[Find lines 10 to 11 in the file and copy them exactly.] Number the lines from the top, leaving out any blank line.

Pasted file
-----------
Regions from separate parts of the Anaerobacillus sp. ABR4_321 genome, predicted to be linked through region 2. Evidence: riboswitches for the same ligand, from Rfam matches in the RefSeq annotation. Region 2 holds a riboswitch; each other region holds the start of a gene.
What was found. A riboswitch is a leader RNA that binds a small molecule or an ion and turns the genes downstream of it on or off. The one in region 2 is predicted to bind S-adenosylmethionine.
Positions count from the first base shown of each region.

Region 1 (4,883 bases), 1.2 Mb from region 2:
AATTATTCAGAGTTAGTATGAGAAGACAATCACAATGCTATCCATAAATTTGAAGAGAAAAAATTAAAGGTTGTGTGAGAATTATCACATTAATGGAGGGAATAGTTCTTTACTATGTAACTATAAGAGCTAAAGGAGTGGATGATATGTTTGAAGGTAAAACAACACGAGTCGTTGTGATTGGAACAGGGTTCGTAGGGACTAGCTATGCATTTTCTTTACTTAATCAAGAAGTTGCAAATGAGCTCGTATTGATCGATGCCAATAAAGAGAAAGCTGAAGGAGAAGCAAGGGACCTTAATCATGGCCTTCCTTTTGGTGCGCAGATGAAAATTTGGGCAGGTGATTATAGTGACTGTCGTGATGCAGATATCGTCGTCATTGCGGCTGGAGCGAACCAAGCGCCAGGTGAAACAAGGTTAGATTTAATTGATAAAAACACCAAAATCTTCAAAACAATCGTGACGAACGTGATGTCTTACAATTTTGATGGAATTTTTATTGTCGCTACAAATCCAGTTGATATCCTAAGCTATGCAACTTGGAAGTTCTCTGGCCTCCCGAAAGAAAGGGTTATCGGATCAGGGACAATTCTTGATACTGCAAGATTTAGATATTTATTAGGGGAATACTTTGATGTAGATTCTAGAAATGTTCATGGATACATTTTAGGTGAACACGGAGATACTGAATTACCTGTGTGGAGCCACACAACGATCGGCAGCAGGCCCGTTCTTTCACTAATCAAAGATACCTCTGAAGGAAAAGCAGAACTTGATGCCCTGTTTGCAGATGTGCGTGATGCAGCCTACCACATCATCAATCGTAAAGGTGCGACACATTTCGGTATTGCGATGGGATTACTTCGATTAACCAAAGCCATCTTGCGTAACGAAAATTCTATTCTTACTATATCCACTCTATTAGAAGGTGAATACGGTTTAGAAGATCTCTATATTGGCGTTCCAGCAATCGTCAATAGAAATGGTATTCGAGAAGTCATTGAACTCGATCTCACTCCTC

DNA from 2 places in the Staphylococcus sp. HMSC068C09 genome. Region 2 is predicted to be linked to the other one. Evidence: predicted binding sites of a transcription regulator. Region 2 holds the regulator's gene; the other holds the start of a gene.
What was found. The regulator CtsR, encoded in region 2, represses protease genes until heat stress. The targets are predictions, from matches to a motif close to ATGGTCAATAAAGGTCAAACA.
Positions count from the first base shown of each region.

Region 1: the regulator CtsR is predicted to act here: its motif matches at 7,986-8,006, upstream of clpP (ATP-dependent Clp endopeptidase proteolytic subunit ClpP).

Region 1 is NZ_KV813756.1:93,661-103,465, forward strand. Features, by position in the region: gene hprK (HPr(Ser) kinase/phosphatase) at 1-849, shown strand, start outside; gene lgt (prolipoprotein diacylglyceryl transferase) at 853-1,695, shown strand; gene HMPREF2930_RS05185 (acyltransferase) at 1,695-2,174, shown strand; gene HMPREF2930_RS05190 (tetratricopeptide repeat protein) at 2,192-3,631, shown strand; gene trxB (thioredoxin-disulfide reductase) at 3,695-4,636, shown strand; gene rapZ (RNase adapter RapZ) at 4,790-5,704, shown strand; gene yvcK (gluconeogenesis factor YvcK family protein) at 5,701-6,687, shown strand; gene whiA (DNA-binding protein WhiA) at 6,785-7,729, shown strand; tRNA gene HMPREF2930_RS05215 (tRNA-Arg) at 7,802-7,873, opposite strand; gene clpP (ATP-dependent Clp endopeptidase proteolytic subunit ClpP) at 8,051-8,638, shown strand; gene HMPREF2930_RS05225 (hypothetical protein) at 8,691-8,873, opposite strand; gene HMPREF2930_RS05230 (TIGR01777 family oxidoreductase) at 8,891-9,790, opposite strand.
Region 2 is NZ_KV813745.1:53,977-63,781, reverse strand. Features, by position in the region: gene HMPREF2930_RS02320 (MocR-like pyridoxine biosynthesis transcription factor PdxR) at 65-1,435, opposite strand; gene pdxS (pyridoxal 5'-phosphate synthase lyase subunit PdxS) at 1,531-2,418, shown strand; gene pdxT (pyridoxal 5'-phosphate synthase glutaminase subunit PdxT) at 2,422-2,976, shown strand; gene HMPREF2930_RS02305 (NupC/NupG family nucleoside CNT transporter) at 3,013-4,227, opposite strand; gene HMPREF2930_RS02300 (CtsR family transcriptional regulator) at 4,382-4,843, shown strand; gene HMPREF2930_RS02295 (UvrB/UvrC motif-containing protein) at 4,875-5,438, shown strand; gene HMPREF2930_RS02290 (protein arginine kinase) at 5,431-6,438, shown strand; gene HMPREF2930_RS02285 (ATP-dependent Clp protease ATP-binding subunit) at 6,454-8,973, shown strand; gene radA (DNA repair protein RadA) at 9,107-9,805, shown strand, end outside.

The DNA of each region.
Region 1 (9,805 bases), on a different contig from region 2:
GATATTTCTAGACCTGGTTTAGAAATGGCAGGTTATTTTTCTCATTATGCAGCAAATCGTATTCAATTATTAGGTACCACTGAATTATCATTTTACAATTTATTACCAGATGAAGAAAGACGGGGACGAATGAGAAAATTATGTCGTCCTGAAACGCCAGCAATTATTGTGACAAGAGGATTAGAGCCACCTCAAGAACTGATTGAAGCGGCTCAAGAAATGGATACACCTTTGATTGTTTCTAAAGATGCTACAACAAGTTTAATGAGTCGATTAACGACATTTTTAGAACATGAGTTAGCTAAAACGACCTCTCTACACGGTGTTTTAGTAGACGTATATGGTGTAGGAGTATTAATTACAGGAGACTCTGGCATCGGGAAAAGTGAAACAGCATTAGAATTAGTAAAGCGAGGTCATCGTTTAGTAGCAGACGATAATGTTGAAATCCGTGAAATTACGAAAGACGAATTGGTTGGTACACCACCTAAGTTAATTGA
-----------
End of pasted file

Region 1 is NZ_KV813756.1:93,661-103,465, forward strand. Features, by position in the region: gene hprK (HPr(Ser) kinase/phosphatase) at 1-849, shown strand, start outside; gene lgt (prolipoprotein diacylglyceryl transferase) at 853-1,695, shown strand; gene HMPREF2930_RS05185 (acyltransferase) at 1,695-2,174, shown strand; gene HMPREF2930_RS05190 (tetratricopeptide repeat protein) at 2,192-3,631, shown strand; gene trxB (thioredoxin-disulfide reductase) at 3,695-4,636, shown strand; gene rapZ (RNase adapter RapZ) at 4,790-5,704, shown strand; gene yvcK (gluconeogenesis factor YvcK family protein) at 5,701-6,687, shown strand; gene whiA (DNA-binding protein WhiA) at 6,785-7,729, shown strand; tRNA gene HMPREF2930_RS05215 (tRNA-Arg) at 7,802-7,873, opposite strand; gene clpP (ATP-dependent Clp endopeptidase proteolytic subunit ClpP) at 8,051-8,638, shown strand; gene HMPREF2930_RS05225 (hypothetical protein) at 8,691-8,873, opposite strand; gene HMPREF2930_RS05230 (TIGR01777 family oxidoreductase) at 8,891-9,790, opposite strand.
Region 2 is NZ_KV813745.1:53,977-63,781, reverse strand. Features, by position in the region: gene HMPREF2930_RS02320 (MocR-like pyridoxine biosynthesis transcription factor PdxR) at 65-1,435, opposite strand; gene pdxS (pyridoxal 5'-phosphate synthase lyase subunit PdxS) at 1,531-2,418, shown strand; gene pdxT (pyridoxal 5'-phosphate synthase glutaminase subunit PdxT) at 2,422-2,976, shown strand; gene HMPREF2930_RS02305 (NupC/NupG family nucleoside CNT transporter) at 3,013-4,227, opposite strand; gene HMPREF2930_RS02300 (CtsR family transcriptional regulator) at 4,382-4,843, shown strand; gene HMPREF2930_RS02295 (UvrB/UvrC motif-containing protein) at 4,875-5,438, shown strand; gene HMPREF2930_RS02290 (protein arginine kinase) at 5,431-6,438, shown strand; gene HMPREF2930_RS02285 (ATP-dependent Clp protease ATP-binding subunit) at 6,454-8,973, shown strand; gene radA (DNA repair protein RadA) at 9,107-9,805, shown strand, end outside.